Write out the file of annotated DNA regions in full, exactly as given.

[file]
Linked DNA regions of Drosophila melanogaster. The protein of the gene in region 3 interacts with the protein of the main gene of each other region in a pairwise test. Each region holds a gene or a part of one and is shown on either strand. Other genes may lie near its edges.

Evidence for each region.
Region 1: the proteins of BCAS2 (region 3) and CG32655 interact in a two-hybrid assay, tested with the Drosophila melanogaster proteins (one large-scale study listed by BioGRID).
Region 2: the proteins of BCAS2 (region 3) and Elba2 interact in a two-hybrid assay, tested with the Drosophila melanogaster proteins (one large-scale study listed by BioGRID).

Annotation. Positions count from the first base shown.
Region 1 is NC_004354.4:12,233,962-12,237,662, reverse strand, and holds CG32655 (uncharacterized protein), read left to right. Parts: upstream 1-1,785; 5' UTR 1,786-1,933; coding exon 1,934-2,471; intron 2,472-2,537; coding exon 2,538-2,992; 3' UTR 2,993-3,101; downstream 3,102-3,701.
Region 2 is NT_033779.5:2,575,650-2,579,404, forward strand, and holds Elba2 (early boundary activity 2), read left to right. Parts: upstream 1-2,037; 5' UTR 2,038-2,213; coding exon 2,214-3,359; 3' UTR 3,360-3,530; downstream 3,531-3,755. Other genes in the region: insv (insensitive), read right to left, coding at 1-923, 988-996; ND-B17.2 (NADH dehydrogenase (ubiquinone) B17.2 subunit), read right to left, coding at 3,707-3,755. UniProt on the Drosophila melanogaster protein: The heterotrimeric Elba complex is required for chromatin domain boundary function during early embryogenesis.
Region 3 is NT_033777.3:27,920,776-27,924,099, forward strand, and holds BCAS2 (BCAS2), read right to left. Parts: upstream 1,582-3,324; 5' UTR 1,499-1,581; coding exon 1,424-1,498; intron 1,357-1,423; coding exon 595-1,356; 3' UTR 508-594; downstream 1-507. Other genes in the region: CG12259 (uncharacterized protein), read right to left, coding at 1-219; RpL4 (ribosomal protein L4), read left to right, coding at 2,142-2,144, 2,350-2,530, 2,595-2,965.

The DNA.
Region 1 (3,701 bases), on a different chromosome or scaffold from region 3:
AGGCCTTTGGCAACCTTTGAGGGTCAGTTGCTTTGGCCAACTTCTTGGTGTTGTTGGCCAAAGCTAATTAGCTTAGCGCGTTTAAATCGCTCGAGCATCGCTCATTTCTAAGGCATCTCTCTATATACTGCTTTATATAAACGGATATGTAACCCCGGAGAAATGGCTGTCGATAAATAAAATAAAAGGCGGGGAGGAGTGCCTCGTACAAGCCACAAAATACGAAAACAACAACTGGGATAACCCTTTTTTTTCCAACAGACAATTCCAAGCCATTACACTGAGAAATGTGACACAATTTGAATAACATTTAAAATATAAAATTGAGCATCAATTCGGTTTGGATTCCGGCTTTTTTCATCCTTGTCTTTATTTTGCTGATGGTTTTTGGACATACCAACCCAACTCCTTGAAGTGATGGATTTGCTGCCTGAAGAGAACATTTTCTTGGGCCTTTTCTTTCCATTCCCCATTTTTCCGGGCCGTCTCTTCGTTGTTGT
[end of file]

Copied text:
Linked DNA regions of Drosophila melanogaster. The protein of the gene in region 3 interacts with the protein of the main gene of each other region in a pairwise test. Each region holds a gene or a part of one and is shown on either strand. Other genes may lie near its edges.

Evidence for each region.
Region 1: the proteins of BCAS2 (region 3) and CG32655 interact in a two-hybrid assay, tested with the Drosophila melanogaster proteins (one large-scale study listed by BioGRID).
Region 2: the proteins of BCAS2 (region 3) and Elba2 interact in a two-hybrid assay, tested with the Drosophila melanogaster proteins (one large-scale study listed by BioGRID).

Annotation. Positions count from the first base shown.
Region 1 is NC_004354.4:12,233,962-12,237,662, reverse strand, and holds CG32655 (uncharacterized protein), read left to right. Parts: upstream 1-1,785; 5' UTR 1,786-1,933; coding exon 1,934-2,471; intron 2,472-2,537; coding exon 2,538-2,992; 3' UTR 2,993-3,101; downstream 3,102-3,701.
Region 2 is NT_033779.5:2,575,650-2,579,404, forward strand, and holds Elba2 (early boundary activity 2), read left to right. Parts: upstream 1-2,037; 5' UTR 2,038-2,213; coding exon 2,214-3,359; 3' UTR 3,360-3,530; downstream 3,531-3,755. Other genes in the region: insv (insensitive), read right to left, coding at 1-923, 988-996; ND-B17.2 (NADH dehydrogenase (ubiquinone) B17.2 subunit), read right to left, coding at 3,707-3,755. UniProt on the Drosophila melanogaster protein: The heterotrimeric Elba complex is required for chromatin domain boundary function during early embryogenesis.
Region 3 is NT_033777.3:27,920,776-27,924,099, forward strand, and holds BCAS2 (BCAS2), read right to left. Parts: upstream 1,582-3,324; 5' UTR 1,499-1,581; coding exon 1,424-1,498; intron 1,357-1,423; coding exon 595-1,356; 3' UTR 508-594; downstream 1-507. Other genes in the region: CG12259 (uncharacterized protein), read right to left, coding at 1-219; RpL4 (ribosomal protein L4), read left to right, coding at 2,142-2,144, 2,350-2,530, 2,595-2,965.

The DNA.
Region 1 (3,701 bases), on a different chromosome or scaffold from region 3:
AGGCCTTTGGCAACCTTTGAGGGTCAGTTGCTTTGGCCAACTTCTTGGTGTTGTTGGCCAAAGCTAATTAGCTTAGCGCGTTTAAATCGCTCGAGCATCGCTCATTTCTAAGGCATCTCTCTATATACTGCTTTATATAAACGGATATGTAACCCCGGAGAAATGGCTGTCGATAAATAAAATAAAAGGCGGGGAGGAGTGCCTCGTACAAGCCACAAAATACGAAAACAACAACTGGGATAACCCTTTTTTTTCCAACAGACAATTCCAAGCCATTACACTGAGAAATGTGACACAATTTGAATAACATTTAAAATATAAAATTGAGCATCAATTCGGTTTGGATTCCGGCTTTTTTCATCCTTGTCTTTATTTTGCTGATGGTTTTTGGACATACCAACCCAACTCCTTGAAGTGATGGATTTGCTGCCTGAAGAGAACATTTTCTTGGGCCTTTTCTTTCCATTCCCCATTTTTCCGGGCCGTCTCTTCGTTGTTGT